Everyone is wondering who will be the next leader of the powerful House Ways and Means Committee.
The vacancy is the result of the decision by current Chairman Jeff Espich, R-Uniondale, to retire from his legislative post directing the chambers financial policy.
A number of names from the House Republican caucus have been floated, but House Speaker Brian Bosma wont make any official announcement until after the election.
But the real question might be – will there be a House Ways and Means Committee?
In 2004, after longtime Senate Finance Chairman Larry Borst was defeated, then-Senate President Pro Tem Robert Garton broke the committee into two. That is why there is both a Senate Appropriations Committee and Senate Tax and Fiscal Policy Committee today.
Espich said splitting up Ways and Means wouldnt be the worst thing, calling the chairmanship a big job for a newcomer.
I gave the speaker my thoughts. It is his choice. He has not told me, and I dont even know if he knows yet, he said. Its really not my business.
Breaking the committee in two would allow Bosma to add another member to the leadership ranks, which includes increased pay, responsibility and political stature.
Organizers are planning another religious freedom rally on the Allen County Courthouse Green, their third and last for the year.
Stand Up for Religious Freedom will start at 10 a.m. Oct. 6.
The event is inspired by recent infringements on religious liberty by the federal government – specifically, a Department of Health and Human Services rule that requires religious groups or their insurers to provide their employees with coverage that pays for contraceptives, according to a prepared statement.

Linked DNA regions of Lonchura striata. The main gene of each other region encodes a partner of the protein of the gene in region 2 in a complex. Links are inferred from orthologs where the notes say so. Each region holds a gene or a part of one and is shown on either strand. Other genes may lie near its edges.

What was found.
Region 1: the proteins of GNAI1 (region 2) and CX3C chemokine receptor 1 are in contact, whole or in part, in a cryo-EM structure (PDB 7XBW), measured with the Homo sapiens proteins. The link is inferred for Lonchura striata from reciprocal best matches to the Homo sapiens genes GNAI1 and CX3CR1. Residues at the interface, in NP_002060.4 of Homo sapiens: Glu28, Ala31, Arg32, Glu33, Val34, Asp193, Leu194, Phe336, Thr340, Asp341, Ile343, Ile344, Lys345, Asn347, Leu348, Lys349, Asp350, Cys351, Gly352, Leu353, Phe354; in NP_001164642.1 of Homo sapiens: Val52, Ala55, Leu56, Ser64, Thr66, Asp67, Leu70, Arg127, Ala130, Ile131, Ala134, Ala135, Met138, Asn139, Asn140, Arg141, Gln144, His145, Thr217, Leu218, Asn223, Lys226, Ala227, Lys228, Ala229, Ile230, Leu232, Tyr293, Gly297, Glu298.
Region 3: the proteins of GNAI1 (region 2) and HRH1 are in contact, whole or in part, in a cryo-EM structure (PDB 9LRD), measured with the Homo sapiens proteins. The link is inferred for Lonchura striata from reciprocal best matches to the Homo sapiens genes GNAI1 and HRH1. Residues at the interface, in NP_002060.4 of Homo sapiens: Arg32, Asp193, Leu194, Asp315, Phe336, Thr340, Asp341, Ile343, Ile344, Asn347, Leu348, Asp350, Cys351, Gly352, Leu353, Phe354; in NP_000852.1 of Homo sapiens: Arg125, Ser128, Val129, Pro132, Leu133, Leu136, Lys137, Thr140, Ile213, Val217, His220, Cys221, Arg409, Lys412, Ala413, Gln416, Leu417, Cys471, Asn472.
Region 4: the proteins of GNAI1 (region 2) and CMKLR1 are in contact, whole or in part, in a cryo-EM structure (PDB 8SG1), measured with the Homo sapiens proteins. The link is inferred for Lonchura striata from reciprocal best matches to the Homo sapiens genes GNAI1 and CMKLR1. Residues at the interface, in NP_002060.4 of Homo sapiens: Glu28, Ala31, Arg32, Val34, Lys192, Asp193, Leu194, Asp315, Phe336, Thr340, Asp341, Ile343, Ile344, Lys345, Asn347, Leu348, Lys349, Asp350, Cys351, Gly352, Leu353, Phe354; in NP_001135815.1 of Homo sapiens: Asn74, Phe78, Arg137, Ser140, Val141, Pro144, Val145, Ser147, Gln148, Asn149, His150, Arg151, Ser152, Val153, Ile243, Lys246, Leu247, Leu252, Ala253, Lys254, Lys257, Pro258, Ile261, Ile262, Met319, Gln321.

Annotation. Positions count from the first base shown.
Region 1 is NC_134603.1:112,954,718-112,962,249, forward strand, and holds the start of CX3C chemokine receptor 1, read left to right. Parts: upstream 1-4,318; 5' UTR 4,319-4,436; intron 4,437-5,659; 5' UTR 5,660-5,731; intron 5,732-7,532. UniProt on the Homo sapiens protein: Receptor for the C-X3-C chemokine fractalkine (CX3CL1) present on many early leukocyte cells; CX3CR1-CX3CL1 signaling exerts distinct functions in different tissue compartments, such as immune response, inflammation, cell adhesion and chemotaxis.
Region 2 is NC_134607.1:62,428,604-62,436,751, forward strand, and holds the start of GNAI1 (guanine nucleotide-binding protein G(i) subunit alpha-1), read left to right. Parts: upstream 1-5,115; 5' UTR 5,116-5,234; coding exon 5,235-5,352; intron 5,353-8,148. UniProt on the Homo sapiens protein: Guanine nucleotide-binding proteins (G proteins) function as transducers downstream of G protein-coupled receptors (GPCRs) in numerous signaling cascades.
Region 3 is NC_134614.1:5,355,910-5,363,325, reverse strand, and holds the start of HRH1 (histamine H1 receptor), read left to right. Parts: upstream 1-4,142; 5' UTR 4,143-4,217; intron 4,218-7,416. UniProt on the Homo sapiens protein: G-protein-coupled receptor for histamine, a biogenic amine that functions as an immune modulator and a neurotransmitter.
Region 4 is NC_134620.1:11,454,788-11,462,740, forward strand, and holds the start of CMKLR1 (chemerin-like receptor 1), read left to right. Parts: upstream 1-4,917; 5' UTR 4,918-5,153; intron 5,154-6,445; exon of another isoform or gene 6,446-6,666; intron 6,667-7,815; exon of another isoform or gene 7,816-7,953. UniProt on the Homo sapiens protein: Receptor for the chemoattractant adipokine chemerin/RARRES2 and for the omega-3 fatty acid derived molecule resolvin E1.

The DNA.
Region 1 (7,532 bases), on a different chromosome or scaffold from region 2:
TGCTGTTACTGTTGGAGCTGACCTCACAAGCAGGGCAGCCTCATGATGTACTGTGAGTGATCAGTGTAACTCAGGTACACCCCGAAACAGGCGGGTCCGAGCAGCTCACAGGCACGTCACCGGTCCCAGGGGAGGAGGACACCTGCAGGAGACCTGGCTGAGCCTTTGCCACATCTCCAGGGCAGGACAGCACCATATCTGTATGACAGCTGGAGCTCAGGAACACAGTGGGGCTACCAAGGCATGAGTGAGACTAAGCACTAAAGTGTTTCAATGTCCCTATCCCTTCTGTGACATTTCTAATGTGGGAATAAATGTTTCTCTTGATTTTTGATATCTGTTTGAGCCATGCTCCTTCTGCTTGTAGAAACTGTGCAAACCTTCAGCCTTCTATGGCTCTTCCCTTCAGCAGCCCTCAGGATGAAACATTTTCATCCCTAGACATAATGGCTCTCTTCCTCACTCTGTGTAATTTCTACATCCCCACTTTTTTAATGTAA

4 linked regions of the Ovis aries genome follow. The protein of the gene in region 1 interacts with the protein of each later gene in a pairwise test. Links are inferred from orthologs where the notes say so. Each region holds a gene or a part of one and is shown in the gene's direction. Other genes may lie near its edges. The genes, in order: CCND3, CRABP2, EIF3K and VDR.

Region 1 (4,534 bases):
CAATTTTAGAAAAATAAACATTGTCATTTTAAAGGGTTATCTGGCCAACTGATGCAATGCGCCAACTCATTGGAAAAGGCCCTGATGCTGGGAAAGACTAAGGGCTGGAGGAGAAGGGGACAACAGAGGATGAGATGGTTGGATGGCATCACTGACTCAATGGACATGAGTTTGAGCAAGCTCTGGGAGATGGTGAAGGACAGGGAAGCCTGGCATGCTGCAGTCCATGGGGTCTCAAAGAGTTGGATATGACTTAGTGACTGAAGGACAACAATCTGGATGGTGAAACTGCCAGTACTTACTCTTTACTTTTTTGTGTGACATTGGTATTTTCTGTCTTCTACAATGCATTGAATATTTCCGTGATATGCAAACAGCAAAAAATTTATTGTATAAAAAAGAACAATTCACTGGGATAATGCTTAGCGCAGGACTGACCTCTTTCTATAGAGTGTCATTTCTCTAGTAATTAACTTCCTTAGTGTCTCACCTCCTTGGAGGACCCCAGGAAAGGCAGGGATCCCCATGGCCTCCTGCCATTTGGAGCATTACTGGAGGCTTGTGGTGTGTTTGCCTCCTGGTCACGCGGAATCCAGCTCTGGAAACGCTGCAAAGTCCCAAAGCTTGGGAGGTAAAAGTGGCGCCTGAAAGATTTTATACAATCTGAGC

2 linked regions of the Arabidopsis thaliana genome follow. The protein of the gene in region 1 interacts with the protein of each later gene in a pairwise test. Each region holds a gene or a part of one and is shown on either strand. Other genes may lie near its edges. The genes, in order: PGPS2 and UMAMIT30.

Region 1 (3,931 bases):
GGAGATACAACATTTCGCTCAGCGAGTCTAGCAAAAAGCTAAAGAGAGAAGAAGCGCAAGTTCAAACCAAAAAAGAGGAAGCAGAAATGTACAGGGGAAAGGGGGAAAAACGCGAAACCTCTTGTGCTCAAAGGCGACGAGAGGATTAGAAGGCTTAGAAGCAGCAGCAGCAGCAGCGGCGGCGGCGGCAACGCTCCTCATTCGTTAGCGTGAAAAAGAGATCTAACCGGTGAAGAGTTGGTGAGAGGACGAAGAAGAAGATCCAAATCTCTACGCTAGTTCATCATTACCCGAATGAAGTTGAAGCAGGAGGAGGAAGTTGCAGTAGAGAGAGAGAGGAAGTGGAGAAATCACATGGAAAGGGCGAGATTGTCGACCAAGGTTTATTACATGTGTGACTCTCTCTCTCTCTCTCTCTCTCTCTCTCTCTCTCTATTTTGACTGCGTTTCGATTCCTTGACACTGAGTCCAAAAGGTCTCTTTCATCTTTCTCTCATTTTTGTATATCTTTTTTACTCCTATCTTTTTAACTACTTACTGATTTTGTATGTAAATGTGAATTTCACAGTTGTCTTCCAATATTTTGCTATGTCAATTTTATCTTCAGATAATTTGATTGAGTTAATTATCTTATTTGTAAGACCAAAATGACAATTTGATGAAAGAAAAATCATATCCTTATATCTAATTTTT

Scheduled speakers include state Rep. Sue Ellspermann of Ferdinand, the Republican candidate for lieutenant governor.
Organizers include representatives of Scandinavia House Fort Wayne, Lutherans for Life, Allen County Right to Life and the Fort Wayne-South Bend Catholic Diocese.
Similar rallies were March 23 and Aug. 11. The contraceptive insurance rule was the topic of those rallies, too.
Her silence ends
Warsaw mom Monica Boyer, co-founder of Kosciusko Silent NO More, has released her first book about her personal political journey with tea party politics.
Not on My Watch – A Moms Fight for the Heart and Soul of Her Country explains the frustration Boyer felt with the direction of the country and the small active steps she began to take in her community to make a difference.
She couldnt have grasped how these small steps would change a state and ultimately, the nation, as the TEA Party movement she helped lead, retired six-term Indiana Senator Dick Lugar, a news release about the book said.
Boyer had always been a faithful voter but had not become politically active. She is now the president of Kosciusko Silent NO More and co-founder of Hoosiers for a Conservative Senate.
For more information on the book, go to www.monicaboyer.com.